Kinds of Invocation in Event-Reflexive Programming

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In the previous post I introduced the idea of Event-Reflexive programming, and discussed the first use-case I had for it; driving the user provisioning system at an ISP. I said this story would continue in chronological order.

A couple of years into this job, I felt I had learned Perl enough to do what surely pretty-much any Perl developer does at this time. Yes, I decided to write an IRC bot. It's one of those rites of passage that every developer goes through at some point. Of course, even this early in my programming career I had already seen several dozen terrible attempts at this, so I was quite determined to ensure mine wouldn't suffer quite as many of those mistakes. In my head, of course, I knew I wouldn't suffer many mistakes because I, of course, was armed with Event-Reflexive Programming.

I ended up with, I thought, the most amazing (it wasn't), the most powerful (it wasn't) and the most flexible (it wasn't) IRC bot the world had ever seen (it isn't). However, in the process of building it I had expanded on the original concept of event-reflexivity considerably.

In the previous post I introduced the most basic two forms of invoking the plugins in an event-reflexive system, run_plugins and run_plugins_reverse. In the course of developing this IRC bot, I found it necessary to create a number of other variations on this basic theme.

Recalling the original two functions, both of these simply execute action hooks defined by the plugins. Neither of them returns an interesting result. What I found while implementing the IRC bot was that as well as merely requesting that work be performed, I was also using the event-reflexive core to abstract out a number of query-like operations - such as abstracting away the specific mechanism of database used to store information about registered users. At this point, the event-reflexive core needs a way to pose a question to the list of plugins, and return an answer as soon as one has been provided:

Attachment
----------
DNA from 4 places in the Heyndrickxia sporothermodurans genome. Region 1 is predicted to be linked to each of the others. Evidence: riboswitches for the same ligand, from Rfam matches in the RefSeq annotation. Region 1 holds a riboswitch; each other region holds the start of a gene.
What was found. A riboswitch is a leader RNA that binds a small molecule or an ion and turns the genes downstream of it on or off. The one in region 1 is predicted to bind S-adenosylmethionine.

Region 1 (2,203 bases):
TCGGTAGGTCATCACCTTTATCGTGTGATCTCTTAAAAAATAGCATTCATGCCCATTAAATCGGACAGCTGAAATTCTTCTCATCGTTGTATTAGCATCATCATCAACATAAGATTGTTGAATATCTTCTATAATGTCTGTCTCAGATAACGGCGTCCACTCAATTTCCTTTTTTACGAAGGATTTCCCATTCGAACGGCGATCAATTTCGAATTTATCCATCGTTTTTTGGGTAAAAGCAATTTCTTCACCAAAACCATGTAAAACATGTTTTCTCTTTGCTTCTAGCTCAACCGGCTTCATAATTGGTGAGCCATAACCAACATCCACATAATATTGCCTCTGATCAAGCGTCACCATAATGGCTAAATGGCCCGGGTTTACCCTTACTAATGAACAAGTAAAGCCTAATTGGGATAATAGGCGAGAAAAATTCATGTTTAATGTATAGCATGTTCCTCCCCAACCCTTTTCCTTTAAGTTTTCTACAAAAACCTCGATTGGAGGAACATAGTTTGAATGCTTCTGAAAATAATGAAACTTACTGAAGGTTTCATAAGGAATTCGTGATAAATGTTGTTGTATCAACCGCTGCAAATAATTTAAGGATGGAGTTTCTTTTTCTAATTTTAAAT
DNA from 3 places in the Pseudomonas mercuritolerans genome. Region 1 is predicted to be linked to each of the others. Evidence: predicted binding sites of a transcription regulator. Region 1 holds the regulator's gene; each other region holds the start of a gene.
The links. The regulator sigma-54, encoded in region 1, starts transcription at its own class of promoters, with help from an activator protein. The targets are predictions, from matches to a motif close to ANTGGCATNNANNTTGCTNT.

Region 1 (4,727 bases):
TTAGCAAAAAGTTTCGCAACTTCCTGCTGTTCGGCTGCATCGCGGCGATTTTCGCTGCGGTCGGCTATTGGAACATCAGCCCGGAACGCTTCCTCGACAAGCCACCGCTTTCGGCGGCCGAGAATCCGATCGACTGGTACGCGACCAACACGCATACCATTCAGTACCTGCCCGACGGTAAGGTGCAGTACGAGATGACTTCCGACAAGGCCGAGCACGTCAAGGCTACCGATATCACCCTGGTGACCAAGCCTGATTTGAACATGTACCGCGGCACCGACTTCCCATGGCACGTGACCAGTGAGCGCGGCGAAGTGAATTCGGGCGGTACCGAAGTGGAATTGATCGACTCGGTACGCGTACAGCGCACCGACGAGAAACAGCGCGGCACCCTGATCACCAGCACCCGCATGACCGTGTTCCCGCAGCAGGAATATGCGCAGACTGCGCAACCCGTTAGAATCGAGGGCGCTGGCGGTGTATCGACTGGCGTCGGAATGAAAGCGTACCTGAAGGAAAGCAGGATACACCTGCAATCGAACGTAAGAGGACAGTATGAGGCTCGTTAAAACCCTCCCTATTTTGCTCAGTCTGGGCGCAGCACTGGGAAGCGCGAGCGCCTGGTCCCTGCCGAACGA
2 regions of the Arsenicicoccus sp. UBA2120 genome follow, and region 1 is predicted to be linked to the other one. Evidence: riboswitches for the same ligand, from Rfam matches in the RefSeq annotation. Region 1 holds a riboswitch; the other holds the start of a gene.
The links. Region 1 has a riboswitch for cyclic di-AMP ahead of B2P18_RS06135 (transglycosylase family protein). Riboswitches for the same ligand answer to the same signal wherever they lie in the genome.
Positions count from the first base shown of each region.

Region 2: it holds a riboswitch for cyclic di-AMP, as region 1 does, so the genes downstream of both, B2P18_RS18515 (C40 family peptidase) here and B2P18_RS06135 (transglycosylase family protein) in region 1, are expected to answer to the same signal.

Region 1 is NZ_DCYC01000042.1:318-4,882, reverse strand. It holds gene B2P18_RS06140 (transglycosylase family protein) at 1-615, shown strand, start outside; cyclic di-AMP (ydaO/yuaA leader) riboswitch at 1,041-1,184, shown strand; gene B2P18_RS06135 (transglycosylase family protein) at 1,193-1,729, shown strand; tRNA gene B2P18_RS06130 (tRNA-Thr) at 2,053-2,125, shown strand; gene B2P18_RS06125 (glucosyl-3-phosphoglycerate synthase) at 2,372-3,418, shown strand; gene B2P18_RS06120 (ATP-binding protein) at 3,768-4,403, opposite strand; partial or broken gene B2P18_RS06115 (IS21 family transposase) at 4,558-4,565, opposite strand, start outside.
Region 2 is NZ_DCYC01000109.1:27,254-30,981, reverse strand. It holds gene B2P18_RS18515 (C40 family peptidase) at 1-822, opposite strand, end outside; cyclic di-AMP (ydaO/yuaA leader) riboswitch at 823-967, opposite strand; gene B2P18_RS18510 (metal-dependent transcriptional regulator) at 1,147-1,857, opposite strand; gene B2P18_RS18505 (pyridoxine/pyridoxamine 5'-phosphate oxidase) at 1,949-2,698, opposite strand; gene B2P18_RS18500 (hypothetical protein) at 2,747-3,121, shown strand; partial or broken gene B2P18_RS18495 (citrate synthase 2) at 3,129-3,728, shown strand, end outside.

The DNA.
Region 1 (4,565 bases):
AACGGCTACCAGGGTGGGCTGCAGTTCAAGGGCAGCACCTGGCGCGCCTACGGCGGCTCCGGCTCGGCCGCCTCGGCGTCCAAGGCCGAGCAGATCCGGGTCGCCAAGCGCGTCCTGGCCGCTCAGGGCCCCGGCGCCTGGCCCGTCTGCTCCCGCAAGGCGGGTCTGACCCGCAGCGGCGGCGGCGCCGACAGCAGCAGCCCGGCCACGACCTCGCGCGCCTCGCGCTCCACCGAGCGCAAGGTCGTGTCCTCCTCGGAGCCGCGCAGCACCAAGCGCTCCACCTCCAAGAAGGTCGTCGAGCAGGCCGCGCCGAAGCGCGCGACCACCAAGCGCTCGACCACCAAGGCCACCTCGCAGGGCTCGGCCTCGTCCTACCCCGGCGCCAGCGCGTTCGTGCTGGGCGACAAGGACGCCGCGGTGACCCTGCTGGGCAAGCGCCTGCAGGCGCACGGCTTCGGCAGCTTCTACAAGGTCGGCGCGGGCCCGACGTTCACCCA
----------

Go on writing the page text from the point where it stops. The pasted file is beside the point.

sub ask_plugins {
  my ( $query, @args ) = @_

  foreach my $plugin ( @plugins ) {
    next unless $plugin->can( $query );
    my $ret = $plugin->$query( @args );
    return $ret if defined $answer;

  return undef;

Perl being Perl, it's only a short matter of time before we want a list-valued return from some of these queries. And once we're returning a list, we're not restricted to returning the result from a single plugin - we can run them all:

sub ask_plugins_list {
  my ( $query, @args ) = @_;

  my @ret;
  foreach my $plugin ( @plugins ) {
    next unless $plugin->can( $query );
    push @ret, $plugin->$query( @args );

  return @ret;